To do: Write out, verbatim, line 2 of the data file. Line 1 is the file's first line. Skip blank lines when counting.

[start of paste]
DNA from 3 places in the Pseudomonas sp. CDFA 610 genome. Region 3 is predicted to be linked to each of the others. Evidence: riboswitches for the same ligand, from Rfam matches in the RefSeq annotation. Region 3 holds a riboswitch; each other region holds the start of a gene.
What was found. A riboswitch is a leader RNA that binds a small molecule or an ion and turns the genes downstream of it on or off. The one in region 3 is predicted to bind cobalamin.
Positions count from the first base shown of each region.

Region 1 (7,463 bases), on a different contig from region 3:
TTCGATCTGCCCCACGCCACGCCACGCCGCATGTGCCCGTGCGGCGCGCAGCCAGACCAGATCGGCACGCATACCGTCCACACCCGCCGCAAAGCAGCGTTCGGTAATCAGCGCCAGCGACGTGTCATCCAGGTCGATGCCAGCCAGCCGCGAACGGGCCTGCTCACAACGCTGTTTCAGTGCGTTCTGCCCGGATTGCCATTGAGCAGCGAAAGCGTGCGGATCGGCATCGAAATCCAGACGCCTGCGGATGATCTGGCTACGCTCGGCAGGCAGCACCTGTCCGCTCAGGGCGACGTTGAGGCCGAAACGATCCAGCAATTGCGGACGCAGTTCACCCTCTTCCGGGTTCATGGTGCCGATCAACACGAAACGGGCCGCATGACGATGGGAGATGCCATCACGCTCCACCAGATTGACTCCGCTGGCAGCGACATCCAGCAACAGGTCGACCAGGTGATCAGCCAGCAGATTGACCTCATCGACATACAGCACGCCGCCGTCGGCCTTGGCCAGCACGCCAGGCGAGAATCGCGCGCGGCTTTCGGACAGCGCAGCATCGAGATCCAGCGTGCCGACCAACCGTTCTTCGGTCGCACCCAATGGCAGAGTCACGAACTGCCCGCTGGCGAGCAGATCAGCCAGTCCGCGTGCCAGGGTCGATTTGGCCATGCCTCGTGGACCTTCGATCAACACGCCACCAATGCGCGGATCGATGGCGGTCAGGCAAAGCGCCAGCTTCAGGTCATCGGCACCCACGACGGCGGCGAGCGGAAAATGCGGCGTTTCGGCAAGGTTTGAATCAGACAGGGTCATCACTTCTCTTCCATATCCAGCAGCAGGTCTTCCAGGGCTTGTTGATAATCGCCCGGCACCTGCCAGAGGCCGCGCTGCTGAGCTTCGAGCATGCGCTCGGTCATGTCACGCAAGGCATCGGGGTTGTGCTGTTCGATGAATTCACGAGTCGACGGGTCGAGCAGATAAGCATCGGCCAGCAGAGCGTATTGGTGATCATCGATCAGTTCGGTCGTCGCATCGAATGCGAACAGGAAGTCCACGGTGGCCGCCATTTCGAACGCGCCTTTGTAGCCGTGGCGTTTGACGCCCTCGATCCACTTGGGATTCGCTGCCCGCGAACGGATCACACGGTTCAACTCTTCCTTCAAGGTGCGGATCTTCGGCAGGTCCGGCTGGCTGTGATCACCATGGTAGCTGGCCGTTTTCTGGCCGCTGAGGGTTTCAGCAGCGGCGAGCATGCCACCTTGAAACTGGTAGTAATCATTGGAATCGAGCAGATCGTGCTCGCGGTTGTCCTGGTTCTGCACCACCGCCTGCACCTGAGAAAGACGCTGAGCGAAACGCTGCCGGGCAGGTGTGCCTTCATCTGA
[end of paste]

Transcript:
What was found. A riboswitch is a leader RNA that binds a small molecule or an ion and turns the genes downstream of it on or off. The one in region 3 is predicted to bind cobalamin.